3
$\begingroup$

I am running a binary logistic regression with compositional predictors that sum to 100% (demographic categories). I've looked at several postings about this, but can't find a good solution to my problem. Would dropping a single predictor be useful in cases where 0% of the data comes from that category? I.e., if my predictors are race, and I drop "Hispanic/Latino", the hispanic/latino rate in my data ranges from 0% to 6% in each of my cases, so in many/most cases the data is still correlated.

Would a transformation be appropriate here?

I do have the ability to calculate a (rough) number for each category, since I do have the total number of individuals in each case, but I am more interested in effect of the proportion of the racial categories on my independent variable.

I've found these, but they don't present a solution.

What regression model to use when independent variables are percentages to predict % outcome?

Proportions (compositions) in logistic regression

$\endgroup$
  • $\begingroup$ I see explicit solutions in the first thread you reference, so could you please elaborate on what you might be looking for in addition to them? $\endgroup$ – whuber Jan 10 '17 at 17:02
  • 1
    $\begingroup$ I'm sorry if it wasn't clear: for a majority of the cases, 5/7 of my categories are 0%. So I'm not certain if dropping a category with low explanatory power, or several categories even, would help: they would still sum to 100%, and be correlated due to the racial population of the city I'm researching. In the first case referenced, it could be expected that none of those categories (bone/muscle/fat) would be 0, which is not the case in my data. $\endgroup$ – SLAstats Jan 10 '17 at 17:09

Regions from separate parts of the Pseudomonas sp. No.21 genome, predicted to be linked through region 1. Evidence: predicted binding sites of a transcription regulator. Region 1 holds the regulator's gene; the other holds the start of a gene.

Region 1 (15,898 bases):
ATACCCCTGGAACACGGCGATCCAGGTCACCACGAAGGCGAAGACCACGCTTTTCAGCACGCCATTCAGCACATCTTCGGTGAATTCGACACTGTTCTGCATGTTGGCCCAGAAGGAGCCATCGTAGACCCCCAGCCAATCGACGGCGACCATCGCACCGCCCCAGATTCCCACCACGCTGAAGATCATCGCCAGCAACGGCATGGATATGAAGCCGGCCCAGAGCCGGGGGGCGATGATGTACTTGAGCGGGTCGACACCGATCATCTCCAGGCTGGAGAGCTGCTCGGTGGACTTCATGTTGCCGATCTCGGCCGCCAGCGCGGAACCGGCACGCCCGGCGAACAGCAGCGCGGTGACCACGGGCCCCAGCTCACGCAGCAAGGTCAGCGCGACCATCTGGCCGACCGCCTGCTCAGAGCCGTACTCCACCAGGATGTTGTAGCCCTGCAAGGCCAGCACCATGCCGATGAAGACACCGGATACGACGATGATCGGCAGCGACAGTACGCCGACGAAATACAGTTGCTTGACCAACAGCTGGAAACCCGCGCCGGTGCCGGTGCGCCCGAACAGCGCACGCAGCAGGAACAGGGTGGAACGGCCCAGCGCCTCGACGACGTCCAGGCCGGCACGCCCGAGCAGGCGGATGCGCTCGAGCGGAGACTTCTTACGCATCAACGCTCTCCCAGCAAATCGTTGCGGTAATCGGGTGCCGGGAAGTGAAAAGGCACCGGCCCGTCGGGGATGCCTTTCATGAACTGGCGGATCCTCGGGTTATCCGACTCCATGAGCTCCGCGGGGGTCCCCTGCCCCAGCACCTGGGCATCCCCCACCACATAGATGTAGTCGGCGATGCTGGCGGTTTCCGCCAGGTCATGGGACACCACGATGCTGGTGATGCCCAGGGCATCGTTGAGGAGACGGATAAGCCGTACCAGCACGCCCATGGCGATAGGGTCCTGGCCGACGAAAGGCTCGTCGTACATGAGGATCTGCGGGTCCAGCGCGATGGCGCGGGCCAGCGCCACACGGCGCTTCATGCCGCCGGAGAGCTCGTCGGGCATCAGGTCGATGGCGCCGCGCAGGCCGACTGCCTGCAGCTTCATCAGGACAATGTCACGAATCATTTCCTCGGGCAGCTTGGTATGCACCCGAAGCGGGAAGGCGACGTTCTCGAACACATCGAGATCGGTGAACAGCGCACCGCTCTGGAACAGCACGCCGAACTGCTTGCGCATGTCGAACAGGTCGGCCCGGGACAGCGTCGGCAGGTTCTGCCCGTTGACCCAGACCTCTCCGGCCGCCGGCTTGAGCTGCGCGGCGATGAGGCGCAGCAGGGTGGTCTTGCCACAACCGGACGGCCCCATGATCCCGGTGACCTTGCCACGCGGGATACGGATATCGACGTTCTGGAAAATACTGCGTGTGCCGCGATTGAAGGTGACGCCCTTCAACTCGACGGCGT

• $\begingroup$ I'm afraid I don't follow: could you explain the distinctions between a "case," a "category," and a "predictor"? $\endgroup$ – whuber Jan 10 '17 at 17:12
  • 1
    $\begingroup$ Each of my cases represents a group that is broken down by demographic data that I'm using as predictors for my binary outcome. In this case, mutually exclusive race categories that sum to 100%. $\endgroup$ – SLAstats Jan 10 '17 at 17:57
0
$\begingroup$

You can use the additive logistic (or multivariate logit) transformation to transform your predictor variables.

$z = log(\frac{x_i}{x_1}), i=2,..,D$ (number of categories) and then perform logistic regression on z.

$\endgroup$
  • 2
    $\begingroup$ This was your fifth answer which was very short. Please extend your answer and read our tour stats.stackexchange.com/tour $\endgroup$ – Ferdi Feb 28 '17 at 8:11
  • $\begingroup$ Actually this is the answer. I cannot do anything about it. $\endgroup$ – Michail Mar 1 '17 at 12:14

Your Answer

By clicking “Post Your Answer”, you agree to our terms of service, privacy policy and cookie policy

Not the answer you're looking for? Browse other questions tagged or ask your own question.